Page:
New Zealand With a Record 12% GDP Drop. Borders to Stay Sealed Until at Least 2022.
Biggest quarterly contraction since there are records
New Zealand suffered its worst economic slump since the Great Depression in the second quarter as a strict nationwide lockdown to combat the coronavirus brought the country to a standstill.
Gross domestic product plunged 12.2% from the first quarter, Statistics New Zealand said Thursday in Wellington. That’s the biggest three-month contraction since quarterly records began in 1977. Economists forecast a 12.5% decline. From a year earlier, the economy shrank 12.4%, the most recorded in comparable official data dating back to 1955.
New Zealand is going through a sharper but shorter [LOL. It ain’t over yet.] economic shock than it experienced during the depression, when GDP fell 5.3% in 1931 and a further 7.1% in 1932, according to academic research. Nor is the Covid slump as bad as initially feared. [In the case this is the last ever lockdown which is doubtful.] The South Pacific nation initially succeeded in eliminating community spread of the virus, allowing it to emerge early from lockdown, and indicators suggest growth surged in the third quarter as consumers went on a spending spree.
However, the real pain may still lie ahead. The border remains closed to foreigners, crippling the tourism industry, and the end of the government’s wage subsidy is expected to see unemployment rise.
“The lockdown-induced contraction in the second quarter is only the first round of this economic shock,” said Miles Workman, senior economist at ANZ Bank in Wellington. “We’re yet to really feel the full impact of the closed border and the sharp global contraction. Fiscal and monetary policy still has its work cut out.”
The New Zealand dollar moved lower after the release. It bought 67.21 U.S. cents at noon in Wellington, down 0.2%.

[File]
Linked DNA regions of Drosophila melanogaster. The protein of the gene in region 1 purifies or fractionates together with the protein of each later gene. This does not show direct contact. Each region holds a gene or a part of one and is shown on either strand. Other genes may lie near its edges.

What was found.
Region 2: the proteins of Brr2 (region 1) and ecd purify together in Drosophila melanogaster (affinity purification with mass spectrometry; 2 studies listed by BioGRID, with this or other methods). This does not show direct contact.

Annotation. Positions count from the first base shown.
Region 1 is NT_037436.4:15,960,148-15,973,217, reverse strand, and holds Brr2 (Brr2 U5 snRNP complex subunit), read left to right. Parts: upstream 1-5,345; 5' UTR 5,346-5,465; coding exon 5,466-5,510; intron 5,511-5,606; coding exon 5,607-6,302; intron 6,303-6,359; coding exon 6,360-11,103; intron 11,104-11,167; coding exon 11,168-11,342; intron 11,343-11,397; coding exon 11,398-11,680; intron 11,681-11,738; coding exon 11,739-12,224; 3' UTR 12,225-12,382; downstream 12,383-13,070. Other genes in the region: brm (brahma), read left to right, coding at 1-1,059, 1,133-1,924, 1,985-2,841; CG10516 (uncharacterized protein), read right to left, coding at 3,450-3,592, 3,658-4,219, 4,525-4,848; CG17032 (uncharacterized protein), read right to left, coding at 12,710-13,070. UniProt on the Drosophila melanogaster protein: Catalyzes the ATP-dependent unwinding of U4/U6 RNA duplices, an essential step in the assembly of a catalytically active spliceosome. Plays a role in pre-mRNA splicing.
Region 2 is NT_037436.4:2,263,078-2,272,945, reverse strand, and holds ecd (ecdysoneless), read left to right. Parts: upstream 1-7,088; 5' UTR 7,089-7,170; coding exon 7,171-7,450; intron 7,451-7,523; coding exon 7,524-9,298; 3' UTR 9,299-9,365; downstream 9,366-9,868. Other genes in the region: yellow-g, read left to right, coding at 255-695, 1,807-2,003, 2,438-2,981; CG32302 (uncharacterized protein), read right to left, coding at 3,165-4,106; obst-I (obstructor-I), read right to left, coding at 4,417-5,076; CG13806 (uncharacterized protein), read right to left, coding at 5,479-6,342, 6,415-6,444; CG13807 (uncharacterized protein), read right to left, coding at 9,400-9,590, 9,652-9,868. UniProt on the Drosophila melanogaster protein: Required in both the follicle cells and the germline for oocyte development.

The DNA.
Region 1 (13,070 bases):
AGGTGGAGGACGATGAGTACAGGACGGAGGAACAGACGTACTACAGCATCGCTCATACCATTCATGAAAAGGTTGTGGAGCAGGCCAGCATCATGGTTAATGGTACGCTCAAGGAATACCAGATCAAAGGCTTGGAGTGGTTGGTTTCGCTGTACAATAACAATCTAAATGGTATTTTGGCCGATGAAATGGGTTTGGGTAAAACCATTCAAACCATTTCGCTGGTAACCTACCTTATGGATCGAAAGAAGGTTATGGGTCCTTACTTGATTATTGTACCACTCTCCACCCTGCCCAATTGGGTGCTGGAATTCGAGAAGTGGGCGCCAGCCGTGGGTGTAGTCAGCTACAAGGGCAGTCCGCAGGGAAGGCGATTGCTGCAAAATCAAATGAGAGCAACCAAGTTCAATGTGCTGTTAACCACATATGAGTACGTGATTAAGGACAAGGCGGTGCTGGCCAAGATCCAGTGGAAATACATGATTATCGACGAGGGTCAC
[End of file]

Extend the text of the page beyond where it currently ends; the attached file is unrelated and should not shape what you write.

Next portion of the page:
Today’s report confirms the first recession — defined as two consecutive quarters of economic decline — since 2010. GDP fell a revised 1.4% in the first quarter of the year, the statistics agency said.
The data are unlikely to dent Prime Minister Jacinda Ardern’s chances of winning a second term in the Oct. 17 election. Ardern is riding high in the polls after her deft handling of the pandemic.
The government’s pursuit of an elimination strategy saw it impose one of the strictest lockdowns in the world but allowed a quicker resumption of economic activity once the virus was contained. New Zealand has recorded 1,451 confirmed cases of Covid-19 and just 25 deaths.
The nation’s seven-week lockdown began in the final week of March and ended in May. While a fresh community outbreak in mid-August required a second lockdown in largest city Auckland, the country has fared better than many of its peers who still don’t have the virus under control. [Actually, countries that now have population immunity have far more “control” now than NZ which is possibly still vulnerable (except if it has higher cross-immunity from common cold viruses as East Asia seems to have).]
U.K. GDP plummeted 20.4% in the second quarter from the first and 21.7% from a year earlier. In the U.S., the economy shrank 9.5% in the quarter, [IE less than NZ] a drop that equals an annualized pace of 32.9%, its sharpest downturn since at least the 1940s.
Australia’s economy shrank less — 7% in the quarter and 6.3% in the year — but it is not expected to enjoy the same bounce back in activity in the third quarter that New Zealand is experiencing.
The government has pledged NZ$62 billion ($42 billion) of fiscal support to help revive domestic demand and protect jobs, while the central bank has slashed interest rates and embarked on quantitative easing to drive down borrowing costs. Reserve Bank policy makers are considering taking interest rates negative to further nurse the economy through the downturn. [New money out the wazoo.]
The second-quarter contraction was driven by service industries, particularly hospitality and accommodation as international travel stopped, the statistics agency said.
- Manufacturing output fell 13% from the first quarter and construction slumped 26%
- Household consumption fell 12%, led by durable goods and travel spending
- Exports fell 16%, led by a decline in tourist spending
- Imports slumped 25%
- GDP per capita declined 12.6%
New Zealand’s treasury forecast this week that the nation’s international borders would not reopen till January 2022.